My parents separated when I was 11 years old and during this difficult time, my father used to cry on my shoulder regularly. Picture that for a second, a grown man crying on a boy’s shoulder. I had no idea how to handle this emotionally or physically.
Then one day during school, I collapsed to my knees and cried uncontrollably in front of the class. Definitely not one my finest moment and in hindsight, I think I was close to a nervous breakdown. However, I was 11 and I had no idea what was going on. All I knew was my world was changing.
Fast forward a few years…..
During my last year of high school my father was diagnosed with cancer. I wasn’t living with him at the time, but it put a tremendous strain on my family during my hardest year of schooling. However, my mother supported me and kept me focused.
A few years after high school, I was broke, unemployed and homeless because I wasn’t the finest human to hang out with. And if my father didn’t bail me out, I would’ve been in big trouble. Luckily for me, I had my dad to fall back on but little else.
Not long after this, I watched my father take his final breath. Even though his death was expected (and a blessing because he was in a tremendous pain) I didn’t handle it well. And rather than deal with my feelings, I used to party like it was 1999.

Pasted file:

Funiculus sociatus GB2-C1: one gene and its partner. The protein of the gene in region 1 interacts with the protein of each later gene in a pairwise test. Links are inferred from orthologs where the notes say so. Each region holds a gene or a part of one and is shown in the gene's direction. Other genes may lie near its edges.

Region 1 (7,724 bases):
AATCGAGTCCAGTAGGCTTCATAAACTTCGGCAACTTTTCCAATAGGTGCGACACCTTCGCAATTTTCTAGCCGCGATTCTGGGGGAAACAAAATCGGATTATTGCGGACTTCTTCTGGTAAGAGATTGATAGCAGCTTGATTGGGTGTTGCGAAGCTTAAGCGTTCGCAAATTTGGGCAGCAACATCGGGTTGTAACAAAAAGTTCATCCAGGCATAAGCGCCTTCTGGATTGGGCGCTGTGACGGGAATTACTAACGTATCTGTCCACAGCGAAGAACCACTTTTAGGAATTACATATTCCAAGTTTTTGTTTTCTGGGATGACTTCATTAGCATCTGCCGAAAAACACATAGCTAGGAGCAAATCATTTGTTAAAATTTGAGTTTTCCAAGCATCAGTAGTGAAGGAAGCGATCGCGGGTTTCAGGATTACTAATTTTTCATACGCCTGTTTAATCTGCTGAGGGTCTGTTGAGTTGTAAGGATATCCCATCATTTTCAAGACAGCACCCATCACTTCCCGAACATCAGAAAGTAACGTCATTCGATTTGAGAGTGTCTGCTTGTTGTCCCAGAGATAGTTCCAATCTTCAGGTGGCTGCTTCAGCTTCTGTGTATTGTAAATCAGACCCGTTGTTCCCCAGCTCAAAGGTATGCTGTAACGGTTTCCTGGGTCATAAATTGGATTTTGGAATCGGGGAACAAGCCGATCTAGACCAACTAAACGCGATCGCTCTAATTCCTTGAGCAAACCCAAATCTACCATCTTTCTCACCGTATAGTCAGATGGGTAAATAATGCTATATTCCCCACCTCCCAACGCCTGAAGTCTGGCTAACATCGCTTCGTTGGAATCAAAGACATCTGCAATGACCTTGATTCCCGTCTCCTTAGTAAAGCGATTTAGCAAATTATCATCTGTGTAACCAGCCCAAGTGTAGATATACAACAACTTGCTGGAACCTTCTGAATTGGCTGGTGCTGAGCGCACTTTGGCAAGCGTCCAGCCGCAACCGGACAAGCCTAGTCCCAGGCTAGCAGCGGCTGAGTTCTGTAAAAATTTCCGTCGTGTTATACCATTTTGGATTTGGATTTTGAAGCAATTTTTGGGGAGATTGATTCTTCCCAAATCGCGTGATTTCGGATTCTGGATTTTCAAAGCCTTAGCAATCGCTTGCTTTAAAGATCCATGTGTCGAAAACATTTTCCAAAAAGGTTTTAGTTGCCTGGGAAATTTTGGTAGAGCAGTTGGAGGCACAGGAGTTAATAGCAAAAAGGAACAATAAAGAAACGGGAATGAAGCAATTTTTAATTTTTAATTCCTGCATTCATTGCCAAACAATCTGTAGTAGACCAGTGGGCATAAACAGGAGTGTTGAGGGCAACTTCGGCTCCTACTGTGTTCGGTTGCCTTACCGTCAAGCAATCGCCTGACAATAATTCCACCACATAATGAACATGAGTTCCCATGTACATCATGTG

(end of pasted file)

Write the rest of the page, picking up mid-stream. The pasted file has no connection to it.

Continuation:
You name (drug of choice) it I probably did it. I don’t remember a lot of this time because I destroyed a few brain cells. It was fun, but it wasn’t sustainable. Lucky for me I had friends and family to drag me out of the abyss.
Note- There was a lot of good times in between. I’m making a point.
One friend in particular changed my life.
One day over 20 years ago, we were both messing around, talking trash and then out of the blue he had a strange request.
“Lift up your shirt.” He said
“Why” I asked.
The look he gave me suggested I do it or else, so I did.
“Mate, you really need to hit the gym.”
The very next day I joined a gym and my love of exercise began. And I loved it so much that I became a personal trainer a decade in a half later in a different country.
My first few years in the States, (before getting certified) were a bureaucratic nightmare. Unable to work because I couldn’t obtain a Green Card, I spent a lot time hanging out at the local Y exercising and shooting the breeze. Exercise kept me out of trouble and stopped me from ramming my head into a brick wall over my immigration status.
Then I became dad and the caregiver to two boys under the age of 16 months which caused a major case of baby brain syndrome. So, as soon as my wife got home from work, no matter how exhausted I was, I went to the Y to lift. Exercise kept me from losing my mind and focused on my kids.
After becoming a personal trainer, whenever I suffered a personal setback or when one of my friends died, I had exercise. Exercise kept me on the straight and narrow during difficult times.
While the former me would’ve chased pills with booze, the latest version turned to the barbell instead of the bottle. Thinking about anything else and being in the moment with a weight with at my feet, helped keep my sanity and from feeling sorry for myself.
You started to exercise because you want to look better and to like the person staring back at you in the mirror. Vanity is where most people start and it’s where I started too.
However, the older I get and the more I look back on my life, I realize exercise is so much more than six-pack abs. Exercise is my anchor. When everything else goes to hell in a hand basket, focusing on the barbell keeps my sanity intact.
At least temporality. 😊